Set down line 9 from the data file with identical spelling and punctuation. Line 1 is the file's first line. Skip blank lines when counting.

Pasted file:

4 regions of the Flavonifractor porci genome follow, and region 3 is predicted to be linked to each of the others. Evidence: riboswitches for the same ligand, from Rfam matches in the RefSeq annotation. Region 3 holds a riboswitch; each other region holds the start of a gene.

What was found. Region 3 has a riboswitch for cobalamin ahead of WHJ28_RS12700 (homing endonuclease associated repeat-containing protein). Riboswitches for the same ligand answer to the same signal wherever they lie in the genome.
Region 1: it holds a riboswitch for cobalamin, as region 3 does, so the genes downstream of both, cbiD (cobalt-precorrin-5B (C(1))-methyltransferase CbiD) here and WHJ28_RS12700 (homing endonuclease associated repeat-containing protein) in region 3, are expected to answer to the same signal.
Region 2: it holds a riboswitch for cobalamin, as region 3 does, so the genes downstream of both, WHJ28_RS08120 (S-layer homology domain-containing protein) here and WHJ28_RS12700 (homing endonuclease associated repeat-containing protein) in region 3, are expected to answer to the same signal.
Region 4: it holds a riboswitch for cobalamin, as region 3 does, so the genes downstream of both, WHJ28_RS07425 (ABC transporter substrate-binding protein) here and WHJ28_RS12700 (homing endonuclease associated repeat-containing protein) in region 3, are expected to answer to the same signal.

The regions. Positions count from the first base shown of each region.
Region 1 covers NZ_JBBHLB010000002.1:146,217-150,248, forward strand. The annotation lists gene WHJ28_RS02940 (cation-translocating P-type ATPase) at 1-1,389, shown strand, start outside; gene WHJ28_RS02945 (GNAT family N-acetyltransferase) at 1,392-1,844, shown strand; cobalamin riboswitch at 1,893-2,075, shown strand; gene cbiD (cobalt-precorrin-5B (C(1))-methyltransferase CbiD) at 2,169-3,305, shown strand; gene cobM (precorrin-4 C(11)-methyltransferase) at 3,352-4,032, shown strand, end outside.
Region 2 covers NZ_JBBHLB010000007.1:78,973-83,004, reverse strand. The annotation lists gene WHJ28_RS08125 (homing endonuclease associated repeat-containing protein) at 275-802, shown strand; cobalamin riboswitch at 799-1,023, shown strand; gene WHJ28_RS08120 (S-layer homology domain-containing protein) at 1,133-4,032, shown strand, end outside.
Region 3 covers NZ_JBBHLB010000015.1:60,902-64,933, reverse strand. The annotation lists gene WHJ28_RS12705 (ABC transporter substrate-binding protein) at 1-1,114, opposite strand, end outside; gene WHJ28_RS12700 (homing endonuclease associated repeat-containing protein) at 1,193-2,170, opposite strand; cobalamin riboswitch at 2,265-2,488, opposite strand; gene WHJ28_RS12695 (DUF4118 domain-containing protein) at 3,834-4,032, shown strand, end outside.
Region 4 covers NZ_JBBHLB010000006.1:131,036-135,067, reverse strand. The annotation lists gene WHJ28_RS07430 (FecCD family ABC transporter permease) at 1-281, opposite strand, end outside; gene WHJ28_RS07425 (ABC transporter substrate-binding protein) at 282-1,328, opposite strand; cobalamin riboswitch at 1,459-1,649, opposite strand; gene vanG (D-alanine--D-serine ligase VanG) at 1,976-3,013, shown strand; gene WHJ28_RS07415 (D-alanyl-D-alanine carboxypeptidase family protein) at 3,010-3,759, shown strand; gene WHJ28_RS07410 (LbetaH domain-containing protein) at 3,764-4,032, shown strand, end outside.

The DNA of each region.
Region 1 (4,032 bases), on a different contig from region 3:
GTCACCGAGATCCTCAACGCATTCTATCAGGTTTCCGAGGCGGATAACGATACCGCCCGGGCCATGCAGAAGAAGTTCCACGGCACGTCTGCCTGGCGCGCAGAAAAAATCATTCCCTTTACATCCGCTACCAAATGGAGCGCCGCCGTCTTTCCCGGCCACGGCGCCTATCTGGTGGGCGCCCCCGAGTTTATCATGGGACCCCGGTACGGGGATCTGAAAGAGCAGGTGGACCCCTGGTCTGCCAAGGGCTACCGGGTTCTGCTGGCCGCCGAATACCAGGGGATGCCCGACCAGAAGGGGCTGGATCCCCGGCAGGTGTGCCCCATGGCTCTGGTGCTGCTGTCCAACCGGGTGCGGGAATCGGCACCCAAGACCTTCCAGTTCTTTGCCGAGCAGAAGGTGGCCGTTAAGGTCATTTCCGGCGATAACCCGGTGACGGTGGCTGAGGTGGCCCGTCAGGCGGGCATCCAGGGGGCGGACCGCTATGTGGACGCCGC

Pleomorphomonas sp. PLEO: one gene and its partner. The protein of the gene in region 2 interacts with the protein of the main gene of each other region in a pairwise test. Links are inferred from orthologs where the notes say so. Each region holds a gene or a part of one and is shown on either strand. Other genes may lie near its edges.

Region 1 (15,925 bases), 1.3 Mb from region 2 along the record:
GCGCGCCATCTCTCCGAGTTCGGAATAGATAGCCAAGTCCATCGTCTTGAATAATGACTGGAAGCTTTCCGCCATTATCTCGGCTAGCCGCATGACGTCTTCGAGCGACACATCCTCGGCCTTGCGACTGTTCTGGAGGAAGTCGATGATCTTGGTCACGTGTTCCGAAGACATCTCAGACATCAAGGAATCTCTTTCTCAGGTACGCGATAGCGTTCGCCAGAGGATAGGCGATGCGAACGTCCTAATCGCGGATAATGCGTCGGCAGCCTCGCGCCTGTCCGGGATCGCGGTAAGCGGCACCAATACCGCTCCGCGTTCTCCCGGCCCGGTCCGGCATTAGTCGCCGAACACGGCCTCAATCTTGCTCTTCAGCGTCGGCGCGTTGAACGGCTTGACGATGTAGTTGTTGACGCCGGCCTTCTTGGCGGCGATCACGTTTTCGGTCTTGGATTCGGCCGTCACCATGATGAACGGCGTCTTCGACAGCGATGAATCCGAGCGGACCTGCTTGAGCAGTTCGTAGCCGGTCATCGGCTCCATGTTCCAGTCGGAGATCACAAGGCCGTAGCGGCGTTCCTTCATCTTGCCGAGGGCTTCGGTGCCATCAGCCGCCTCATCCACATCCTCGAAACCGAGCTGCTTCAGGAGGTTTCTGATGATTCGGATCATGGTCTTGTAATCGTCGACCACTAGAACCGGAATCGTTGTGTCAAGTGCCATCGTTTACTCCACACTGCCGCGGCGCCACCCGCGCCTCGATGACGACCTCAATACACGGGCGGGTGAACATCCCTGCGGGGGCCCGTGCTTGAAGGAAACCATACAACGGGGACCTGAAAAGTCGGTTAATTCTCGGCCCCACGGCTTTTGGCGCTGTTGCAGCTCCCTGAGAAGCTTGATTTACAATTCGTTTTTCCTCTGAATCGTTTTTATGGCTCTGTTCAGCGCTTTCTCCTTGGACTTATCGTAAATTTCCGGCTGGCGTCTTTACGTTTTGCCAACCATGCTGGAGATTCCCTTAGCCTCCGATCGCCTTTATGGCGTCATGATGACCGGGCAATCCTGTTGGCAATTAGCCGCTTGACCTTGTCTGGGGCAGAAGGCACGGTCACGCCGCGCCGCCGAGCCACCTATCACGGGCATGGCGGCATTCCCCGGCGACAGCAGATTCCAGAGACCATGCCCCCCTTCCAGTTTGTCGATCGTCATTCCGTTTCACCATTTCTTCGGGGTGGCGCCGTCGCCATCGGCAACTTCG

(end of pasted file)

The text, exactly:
Region 3 covers NZ_JBBHLB010000015.1:60,902-64,933, reverse strand. The annotation lists gene WHJ28_RS12705 (ABC transporter substrate-binding protein) at 1-1,114, opposite strand, end outside; gene WHJ28_RS12700 (homing endonuclease associated repeat-containing protein) at 1,193-2,170, opposite strand; cobalamin riboswitch at 2,265-2,488, opposite strand; gene WHJ28_RS12695 (DUF4118 domain-containing protein) at 3,834-4,032, shown strand, end outside.